Tuesday, June 28, 2016

Glib Thoughts on Retail

The best part of working in a shop is receiving the employee discount.
The worst part is walking around the store and realizing how much you want everything.

Sunday, June 26, 2016

College Admissions

col·lege ad·mis·sions
/ˈkälij ədˈmiSHənz/

  1. the process by which cruel, sadistic officers work round the clock to crush student dreams.

    I'm a valedictorian, Nobel laureate, and certified genius. I speak seventeen languages, performed at Carnegie Hall twenty-three times on twenty different instruments, rescued Burmese beavers from a burning building in Bangladesh, and I still got rejected from every university in the nation.

    I guess they assumed I was a Soviet spy.

    Тов. Ленин очищает землю от нечисти

    Sorry. That happens sometimes. It happened on my college admission essays, too.

    Долой ЦЕРКОВНЫЕ праздники
    Советская Россия! Советская Россия! Советская Россия!
    Я не шпион. Название гамбургера изначально происходит от названия второго по величине города Германии.

    Disregard Russian.

  2. the process by which students come to grips with their own mediocrity or come to understand how much smarter everyone else is.

    tHe olny raisin I didnt' gett itno Harvarad iss Im illiteriltate & I cannt evun speeeel ritely.ok also vrybody elsse is 2 smart 4-me. #tbh

  3. the process of entering or being allowed to enter an educational institution or establishment.

    I was accepted into Stanford, Berkeley, Harvard, Yale, Princeton, Columbia, MIT, and even Cambridge. No big deal. I'm thirteen years old. Whatever.

Sunday, June 5, 2016

How to Write Fantasy

After reading several fantasy novels, I believe that I am an expert in how to write novels. Below are some helpful pointers to getting started in writing your very own fantasy novel.

1. Put a chart or map at the beginning of the book. Nerds love that stuff. 
2. Make up at least one thousand years' worth of history in wars, famines, kings, etc. that your reader needs to know. If your reader does not understand, then your novel will be a confusing mess.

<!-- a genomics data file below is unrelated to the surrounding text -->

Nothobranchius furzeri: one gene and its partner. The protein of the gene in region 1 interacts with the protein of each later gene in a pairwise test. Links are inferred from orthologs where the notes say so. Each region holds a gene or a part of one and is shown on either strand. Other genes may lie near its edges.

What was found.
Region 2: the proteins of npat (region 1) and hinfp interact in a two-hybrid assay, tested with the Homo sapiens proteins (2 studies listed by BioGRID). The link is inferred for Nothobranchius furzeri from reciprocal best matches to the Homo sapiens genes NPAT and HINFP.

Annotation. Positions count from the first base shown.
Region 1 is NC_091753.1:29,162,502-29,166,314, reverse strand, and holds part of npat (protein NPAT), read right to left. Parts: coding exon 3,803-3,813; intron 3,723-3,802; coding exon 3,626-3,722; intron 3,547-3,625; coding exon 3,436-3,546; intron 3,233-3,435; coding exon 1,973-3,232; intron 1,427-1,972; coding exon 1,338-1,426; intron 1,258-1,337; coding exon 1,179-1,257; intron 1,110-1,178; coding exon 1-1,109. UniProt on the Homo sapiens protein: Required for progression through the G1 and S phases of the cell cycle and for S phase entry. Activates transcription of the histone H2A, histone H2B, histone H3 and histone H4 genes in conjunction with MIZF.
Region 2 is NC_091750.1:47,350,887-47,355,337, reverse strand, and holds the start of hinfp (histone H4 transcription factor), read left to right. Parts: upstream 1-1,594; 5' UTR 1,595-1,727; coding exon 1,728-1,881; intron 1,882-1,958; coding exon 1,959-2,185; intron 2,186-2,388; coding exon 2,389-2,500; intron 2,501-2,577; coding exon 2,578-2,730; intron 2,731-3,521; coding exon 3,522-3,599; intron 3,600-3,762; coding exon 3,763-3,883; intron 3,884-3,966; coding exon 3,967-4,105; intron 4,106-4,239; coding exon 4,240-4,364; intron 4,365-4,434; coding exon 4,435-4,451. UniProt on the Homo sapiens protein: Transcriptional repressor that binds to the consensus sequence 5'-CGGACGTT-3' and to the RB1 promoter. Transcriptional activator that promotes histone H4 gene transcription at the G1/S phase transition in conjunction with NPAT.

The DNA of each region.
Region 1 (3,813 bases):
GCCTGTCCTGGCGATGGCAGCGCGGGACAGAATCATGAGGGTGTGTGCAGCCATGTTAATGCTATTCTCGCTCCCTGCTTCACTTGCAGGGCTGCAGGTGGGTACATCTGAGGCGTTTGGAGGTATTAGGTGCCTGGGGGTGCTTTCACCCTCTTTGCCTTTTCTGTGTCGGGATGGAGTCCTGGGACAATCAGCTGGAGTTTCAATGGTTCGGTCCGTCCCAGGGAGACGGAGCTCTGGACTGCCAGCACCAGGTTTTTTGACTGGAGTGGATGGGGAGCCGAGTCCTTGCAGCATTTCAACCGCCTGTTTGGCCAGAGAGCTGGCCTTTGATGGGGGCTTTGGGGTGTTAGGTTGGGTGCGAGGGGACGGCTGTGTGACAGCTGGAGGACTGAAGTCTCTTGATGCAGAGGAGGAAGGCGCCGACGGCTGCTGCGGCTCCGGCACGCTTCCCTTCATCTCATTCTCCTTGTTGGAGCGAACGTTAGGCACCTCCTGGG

3. Do not use BCE or AD or any timescale your readers will recognize. Make up your own. 
4. Create many different races of people (like dwarfs, orcs, Dothraki, etc.) and expect your reader to know them already. 
5. Make a different complicated map of many different places and expect your reader to memorize all of the places and where they are in relation to one another. Make sure the names of these places are unintuitive and difficult to remember.
6. Make up a bunch of names for your characters that your reader has never heard before, such as Krytesmia and Olgensftorz. You can do this through putting a bunch of sounds together or taking a normal name and changing one letter. Make sure your reader has no clue how to pronounce any name. 
7. Make up a bunch of words that don't exist and stick them all over the place so that you can put an appendix in the back, like a tiny dictionary. 
8. Either utilize pretentious, antediluvian lexicon or use everyday words in unusual ways. 
9. Include several characters with the same name. For example, you could include nineteen characters whose names are all Branessma, but also expect that your reader will keep track of all of them. 
10. Include characters whose names are similar but different, such as Fíli and Kíli. Don't worry, that won't be confusing at all. 
11. Make a bunch of different families/clans/groups/tribes and expect your reader to keep track of them all, as well as all the relationships between them all. 
12. Include magic, but make the rules of that magic complicated and confusing.
13. Include several other forms of magic, each of which is also complicated and confusing. Make the relationship between each form of magic equally enigmatic. 
14. Ensure that the main cast of characters is composed of about twenty people. Expect your reader to remember and care about them all. 
15. Include a glib or catchy phrase that nerds can say to each other at Comic-Con or FantasyCon or whatever. 
16. Include at least one dragon. 
17. Obviously there must be kings, castles, and medieval things, or at least allusions to medieval things.
18. Include a prophecy or fortune that gives away the ending. 
19. Include an old wizard or healer who gives wise advice.
19. During a feast scene, include at least one list of food. Several lists preferred. I don't really know why every fantasy novel includes lists of food, but it's best not to stray too far from the formula.

Above all, remember this: In fantasy, more is best. More characters, more clans, more history, more everything!